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I have a suspicion, though, that neither of these schemes will generate the volume that Wal-Mart’s new Wal-Money Card will. According to today’s Financial Times, Wal-Mart are going to launch a pre-paid card (it will actually be a pre-paid Visa product from GE Money) targeting the 60 or so million unbanked in America: they want these people to use the card as a “quasi-bank account” and (assuming that you can get one just by wandering in to Wal-Mart and picking it up — no “Real ID” or any such silliness) then not only will they do so, they’ll do so enthusiastically because they go to Wal-Mart all the time already. Given the we were discussing only recently the possibility of a pre-paid cards as a solution to the problem of the high cost of payments for the unbanked (ie, the apparent law of payments that says the poorest people must pay the highest transaction costs) I think Wal-Mart are on to a winning proposition and it can only be a matter of time before (eg) Tesco do the same in the U.K.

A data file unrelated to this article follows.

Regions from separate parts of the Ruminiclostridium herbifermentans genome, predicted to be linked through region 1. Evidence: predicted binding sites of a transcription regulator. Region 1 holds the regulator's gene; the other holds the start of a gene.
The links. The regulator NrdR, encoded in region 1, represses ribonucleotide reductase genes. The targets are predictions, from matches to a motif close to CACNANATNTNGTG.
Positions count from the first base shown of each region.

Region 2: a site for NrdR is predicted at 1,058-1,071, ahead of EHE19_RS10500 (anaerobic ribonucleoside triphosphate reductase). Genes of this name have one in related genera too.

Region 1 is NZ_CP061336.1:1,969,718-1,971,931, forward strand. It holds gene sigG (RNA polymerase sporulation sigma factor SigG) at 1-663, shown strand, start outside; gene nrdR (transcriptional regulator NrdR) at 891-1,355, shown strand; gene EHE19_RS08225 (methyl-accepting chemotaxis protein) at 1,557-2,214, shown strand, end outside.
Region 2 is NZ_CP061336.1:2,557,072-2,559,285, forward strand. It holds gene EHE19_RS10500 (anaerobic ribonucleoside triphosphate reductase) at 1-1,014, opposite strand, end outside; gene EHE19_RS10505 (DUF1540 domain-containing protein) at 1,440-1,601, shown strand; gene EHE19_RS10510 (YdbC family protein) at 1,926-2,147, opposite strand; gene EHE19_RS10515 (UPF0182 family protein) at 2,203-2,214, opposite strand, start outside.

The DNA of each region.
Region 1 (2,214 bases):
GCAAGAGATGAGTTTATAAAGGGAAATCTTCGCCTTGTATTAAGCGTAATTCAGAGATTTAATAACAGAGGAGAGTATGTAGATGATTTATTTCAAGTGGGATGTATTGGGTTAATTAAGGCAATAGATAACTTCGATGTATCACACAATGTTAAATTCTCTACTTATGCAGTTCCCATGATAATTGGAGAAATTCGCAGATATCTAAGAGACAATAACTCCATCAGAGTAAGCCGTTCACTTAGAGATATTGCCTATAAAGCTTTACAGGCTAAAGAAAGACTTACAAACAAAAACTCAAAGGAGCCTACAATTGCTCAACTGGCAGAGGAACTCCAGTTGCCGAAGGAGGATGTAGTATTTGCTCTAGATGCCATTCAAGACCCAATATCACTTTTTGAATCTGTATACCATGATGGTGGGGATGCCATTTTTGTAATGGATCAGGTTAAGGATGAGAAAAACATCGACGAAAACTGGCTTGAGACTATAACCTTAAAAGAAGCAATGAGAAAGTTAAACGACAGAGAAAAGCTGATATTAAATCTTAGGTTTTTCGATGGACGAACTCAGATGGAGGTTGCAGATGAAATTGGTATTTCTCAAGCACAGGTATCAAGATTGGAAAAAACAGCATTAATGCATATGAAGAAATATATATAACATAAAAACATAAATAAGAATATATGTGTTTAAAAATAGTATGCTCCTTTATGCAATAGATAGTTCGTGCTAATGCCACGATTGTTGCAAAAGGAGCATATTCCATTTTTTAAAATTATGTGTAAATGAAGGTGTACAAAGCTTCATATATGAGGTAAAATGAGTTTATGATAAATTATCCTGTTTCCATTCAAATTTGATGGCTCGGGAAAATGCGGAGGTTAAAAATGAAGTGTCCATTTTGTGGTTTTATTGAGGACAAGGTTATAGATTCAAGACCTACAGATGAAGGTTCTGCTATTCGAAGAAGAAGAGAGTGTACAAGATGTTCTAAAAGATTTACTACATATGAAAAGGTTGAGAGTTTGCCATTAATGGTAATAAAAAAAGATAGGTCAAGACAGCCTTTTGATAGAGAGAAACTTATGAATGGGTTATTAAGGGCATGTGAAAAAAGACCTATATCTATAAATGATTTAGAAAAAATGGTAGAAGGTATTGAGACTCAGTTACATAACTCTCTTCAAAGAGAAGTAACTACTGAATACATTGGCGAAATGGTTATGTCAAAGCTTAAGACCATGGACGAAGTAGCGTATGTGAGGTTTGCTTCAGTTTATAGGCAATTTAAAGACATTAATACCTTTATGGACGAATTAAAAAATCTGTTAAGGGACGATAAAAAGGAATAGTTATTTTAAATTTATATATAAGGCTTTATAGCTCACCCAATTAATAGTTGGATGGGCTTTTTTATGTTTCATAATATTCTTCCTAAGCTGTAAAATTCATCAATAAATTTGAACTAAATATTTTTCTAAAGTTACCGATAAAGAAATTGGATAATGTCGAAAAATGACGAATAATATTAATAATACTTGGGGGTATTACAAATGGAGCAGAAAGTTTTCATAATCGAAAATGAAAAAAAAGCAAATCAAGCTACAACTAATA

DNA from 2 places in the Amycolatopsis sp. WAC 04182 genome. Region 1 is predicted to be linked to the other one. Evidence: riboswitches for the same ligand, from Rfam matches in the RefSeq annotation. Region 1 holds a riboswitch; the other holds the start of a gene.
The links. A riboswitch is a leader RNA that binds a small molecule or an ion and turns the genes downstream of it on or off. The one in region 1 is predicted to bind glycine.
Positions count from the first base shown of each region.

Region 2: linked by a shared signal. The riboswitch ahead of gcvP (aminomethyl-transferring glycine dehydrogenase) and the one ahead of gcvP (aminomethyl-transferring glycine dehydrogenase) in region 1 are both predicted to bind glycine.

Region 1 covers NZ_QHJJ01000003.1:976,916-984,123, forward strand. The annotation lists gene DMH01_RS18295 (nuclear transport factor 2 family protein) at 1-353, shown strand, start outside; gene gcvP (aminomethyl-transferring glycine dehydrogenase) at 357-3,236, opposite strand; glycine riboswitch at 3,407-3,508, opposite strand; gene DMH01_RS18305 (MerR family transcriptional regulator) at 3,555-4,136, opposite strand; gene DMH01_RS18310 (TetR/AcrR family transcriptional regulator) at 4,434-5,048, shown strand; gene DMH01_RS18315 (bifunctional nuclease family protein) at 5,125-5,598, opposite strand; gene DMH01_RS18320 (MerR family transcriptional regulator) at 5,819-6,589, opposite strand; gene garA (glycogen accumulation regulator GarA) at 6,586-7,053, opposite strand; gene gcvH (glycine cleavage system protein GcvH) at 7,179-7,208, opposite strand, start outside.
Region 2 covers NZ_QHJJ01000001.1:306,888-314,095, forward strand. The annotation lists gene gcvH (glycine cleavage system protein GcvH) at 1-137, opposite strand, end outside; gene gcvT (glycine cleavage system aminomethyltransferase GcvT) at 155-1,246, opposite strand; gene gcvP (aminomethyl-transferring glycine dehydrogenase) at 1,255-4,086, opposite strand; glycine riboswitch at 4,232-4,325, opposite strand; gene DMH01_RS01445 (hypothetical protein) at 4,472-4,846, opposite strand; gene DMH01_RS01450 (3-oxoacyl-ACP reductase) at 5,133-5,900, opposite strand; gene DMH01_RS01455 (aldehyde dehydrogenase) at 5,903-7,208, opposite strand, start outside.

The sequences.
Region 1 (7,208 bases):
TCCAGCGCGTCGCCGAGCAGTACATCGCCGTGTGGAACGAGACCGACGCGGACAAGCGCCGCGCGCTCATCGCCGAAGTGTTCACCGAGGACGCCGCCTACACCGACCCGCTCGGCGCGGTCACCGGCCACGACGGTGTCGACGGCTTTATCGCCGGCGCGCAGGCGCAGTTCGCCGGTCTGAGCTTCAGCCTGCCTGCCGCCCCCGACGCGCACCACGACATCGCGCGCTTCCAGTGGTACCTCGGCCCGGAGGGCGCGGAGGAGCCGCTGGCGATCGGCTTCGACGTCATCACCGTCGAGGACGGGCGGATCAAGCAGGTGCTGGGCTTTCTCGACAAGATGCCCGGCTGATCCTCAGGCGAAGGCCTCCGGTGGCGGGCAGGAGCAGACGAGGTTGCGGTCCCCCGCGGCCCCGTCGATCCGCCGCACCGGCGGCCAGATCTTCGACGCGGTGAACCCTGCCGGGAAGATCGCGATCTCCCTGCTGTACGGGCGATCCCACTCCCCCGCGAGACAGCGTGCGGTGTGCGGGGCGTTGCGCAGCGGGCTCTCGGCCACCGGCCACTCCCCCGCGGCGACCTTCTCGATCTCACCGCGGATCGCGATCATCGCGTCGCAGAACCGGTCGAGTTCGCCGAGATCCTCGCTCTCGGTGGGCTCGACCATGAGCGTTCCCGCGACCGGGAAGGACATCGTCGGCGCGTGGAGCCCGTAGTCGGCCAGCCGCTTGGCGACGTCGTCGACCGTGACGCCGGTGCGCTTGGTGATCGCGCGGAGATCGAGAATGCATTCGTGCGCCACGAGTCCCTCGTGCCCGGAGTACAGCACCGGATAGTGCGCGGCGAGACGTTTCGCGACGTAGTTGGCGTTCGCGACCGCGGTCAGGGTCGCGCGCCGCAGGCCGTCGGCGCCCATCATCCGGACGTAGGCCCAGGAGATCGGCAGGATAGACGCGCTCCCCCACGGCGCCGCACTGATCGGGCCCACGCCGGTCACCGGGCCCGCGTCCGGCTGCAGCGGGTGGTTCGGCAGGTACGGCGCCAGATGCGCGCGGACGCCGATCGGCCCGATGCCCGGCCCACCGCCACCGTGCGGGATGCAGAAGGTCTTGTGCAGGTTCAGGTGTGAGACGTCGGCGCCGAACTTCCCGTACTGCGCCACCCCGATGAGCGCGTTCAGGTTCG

These opinions are my own (I think) and presented solely in my capacity as an interested member of the general public [posted with ecto]

7 comments

  1. Wal-Mart Money Card is actually issued by Green Dot Corporation out of Southern California. Check out the web site at:
    http://www.walmartmoneycard.com and you’ll see Green dot is doing all the work. Kudos to that scrappy little upstart for beating GE and walmart at their own game. They’ll get rich off this one.
    The idiot at FT.com who said there are 80 million unbanked in the US must be including third graders and toddlers in their calculations! The media should challenge these numbers instead of regurgitating press releases from banks as if it were gospel.
    80 million unbanked is the fabrication of over-zealous marketing types and entrepreneurs trying to exaggerate their business models hoping to dupe investors into giving them money for dumb ideas.